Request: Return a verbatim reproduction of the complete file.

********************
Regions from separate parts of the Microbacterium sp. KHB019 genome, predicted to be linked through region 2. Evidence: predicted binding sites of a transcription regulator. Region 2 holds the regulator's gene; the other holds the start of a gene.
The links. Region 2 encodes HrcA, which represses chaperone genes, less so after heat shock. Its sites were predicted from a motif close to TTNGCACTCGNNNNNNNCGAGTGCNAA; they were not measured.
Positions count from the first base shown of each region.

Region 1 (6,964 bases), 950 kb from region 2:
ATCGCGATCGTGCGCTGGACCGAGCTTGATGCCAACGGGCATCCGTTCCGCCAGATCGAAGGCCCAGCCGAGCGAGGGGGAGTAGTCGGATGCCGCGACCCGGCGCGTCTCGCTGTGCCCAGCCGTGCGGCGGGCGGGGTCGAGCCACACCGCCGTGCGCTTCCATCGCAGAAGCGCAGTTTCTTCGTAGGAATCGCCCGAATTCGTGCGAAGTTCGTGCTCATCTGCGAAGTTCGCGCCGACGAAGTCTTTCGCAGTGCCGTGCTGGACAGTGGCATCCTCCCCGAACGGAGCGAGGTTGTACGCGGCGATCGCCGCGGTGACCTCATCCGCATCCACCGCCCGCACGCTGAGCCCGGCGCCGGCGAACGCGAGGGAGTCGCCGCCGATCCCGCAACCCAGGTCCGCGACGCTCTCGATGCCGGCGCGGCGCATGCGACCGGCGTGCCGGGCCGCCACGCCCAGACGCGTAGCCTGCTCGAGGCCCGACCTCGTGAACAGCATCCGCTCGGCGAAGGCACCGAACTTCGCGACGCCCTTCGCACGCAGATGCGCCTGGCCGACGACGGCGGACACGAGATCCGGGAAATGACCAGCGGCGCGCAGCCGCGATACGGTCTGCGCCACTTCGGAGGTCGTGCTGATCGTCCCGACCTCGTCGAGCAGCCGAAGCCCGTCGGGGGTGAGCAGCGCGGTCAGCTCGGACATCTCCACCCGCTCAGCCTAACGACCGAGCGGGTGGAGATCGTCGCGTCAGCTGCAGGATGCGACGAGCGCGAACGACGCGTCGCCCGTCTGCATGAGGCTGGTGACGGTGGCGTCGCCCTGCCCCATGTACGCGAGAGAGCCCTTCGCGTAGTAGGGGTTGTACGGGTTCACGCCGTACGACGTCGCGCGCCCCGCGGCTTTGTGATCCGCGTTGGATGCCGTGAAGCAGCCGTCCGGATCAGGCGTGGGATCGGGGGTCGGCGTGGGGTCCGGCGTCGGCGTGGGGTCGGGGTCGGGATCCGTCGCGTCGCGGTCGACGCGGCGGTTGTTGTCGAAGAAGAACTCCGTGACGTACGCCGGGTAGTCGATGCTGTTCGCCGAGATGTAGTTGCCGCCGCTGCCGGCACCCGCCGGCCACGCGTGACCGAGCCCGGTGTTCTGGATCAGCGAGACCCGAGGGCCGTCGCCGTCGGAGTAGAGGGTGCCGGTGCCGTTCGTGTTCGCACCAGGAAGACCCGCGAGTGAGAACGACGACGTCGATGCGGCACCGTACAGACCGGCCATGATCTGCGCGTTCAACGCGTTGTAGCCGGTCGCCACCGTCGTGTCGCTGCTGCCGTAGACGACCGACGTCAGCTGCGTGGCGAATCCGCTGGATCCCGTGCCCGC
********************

Regions from separate parts of the Microbacterium sp. KHB019 genome, predicted to be linked through region 2. Evidence: predicted binding sites of a transcription regulator. Region 2 holds the regulator's gene; the other holds the start of a gene.
The links. Region 2 encodes HrcA, which represses chaperone genes, less so after heat shock. Its sites were predicted from a motif close to TTNGCACTCGNNNNNNNCGAGTGCNAA; they were not measured.
Positions count from the first base shown of each region.

Region 1 (6,964 bases), 950 kb from region 2:
ATCGCGATCGTGCGCTGGACCGAGCTTGATGCCAACGGGCATCCGTTCCGCCAGATCGAAGGCCCAGCCGAGCGAGGGGGAGTAGTCGGATGCCGCGACCCGGCGCGTCTCGCTGTGCCCAGCCGTGCGGCGGGCGGGGTCGAGCCACACCGCCGTGCGCTTCCATCGCAGAAGCGCAGTTTCTTCGTAGGAATCGCCCGAATTCGTGCGAAGTTCGTGCTCATCTGCGAAGTTCGCGCCGACGAAGTCTTTCGCAGTGCCGTGCTGGACAGTGGCATCCTCCCCGAACGGAGCGAGGTTGTACGCGGCGATCGCCGCGGTGACCTCATCCGCATCCACCGCCCGCACGCTGAGCCCGGCGCCGGCGAACGCGAGGGAGTCGCCGCCGATCCCGCAACCCAGGTCCGCGACGCTCTCGATGCCGGCGCGGCGCATGCGACCGGCGTGCCGGGCCGCCACGCCCAGACGCGTAGCCTGCTCGAGGCCCGACCTCGTGAACAGCATCCGCTCGGCGAAGGCACCGAACTTCGCGACGCCCTTCGCACGCAGATGCGCCTGGCCGACGACGGCGGACACGAGATCCGGGAAATGACCAGCGGCGCGCAGCCGCGATACGGTCTGCGCCACTTCGGAGGTCGTGCTGATCGTCCCGACCTCGTCGAGCAGCCGAAGCCCGTCGGGGGTGAGCAGCGCGGTCAGCTCGGACATCTCCACCCGCTCAGCCTAACGACCGAGCGGGTGGAGATCGTCGCGTCAGCTGCAGGATGCGACGAGCGCGAACGACGCGTCGCCCGTCTGCATGAGGCTGGTGACGGTGGCGTCGCCCTGCCCCATGTACGCGAGAGAGCCCTTCGCGTAGTAGGGGTTGTACGGGTTCACGCCGTACGACGTCGCGCGCCCCGCGGCTTTGTGATCCGCGTTGGATGCCGTGAAGCAGCCGTCCGGATCAGGCGTGGGATCGGGGGTCGGCGTGGGGTCCGGCGTCGGCGTGGGGTCGGGGTCGGGATCCGTCGCGTCGCGGTCGACGCGGCGGTTGTTGTCGAAGAAGAACTCCGTGACGTACGCCGGGTAGTCGATGCTGTTCGCCGAGATGTAGTTGCCGCCGCTGCCGGCACCCGCCGGCCACGCGTGACCGAGCCCGGTGTTCTGGATCAGCGAGACCCGAGGGCCGTCGCCGTCGGAGTAGAGGGTGCCGGTGCCGTTCGTGTTCGCACCAGGAAGACCCGCGAGTGAGAACGACGACGTCGATGCGGCACCGTACAGACCGGCCATGATCTGCGCGTTCAACGCGTTGTAGCCGGTCGCCACCGTCGTGTCGCTGCTGCCGTAGACGACCGACGTCAGCTGCGTGGCGAATCCGCTGGATCCCGTGCCCGC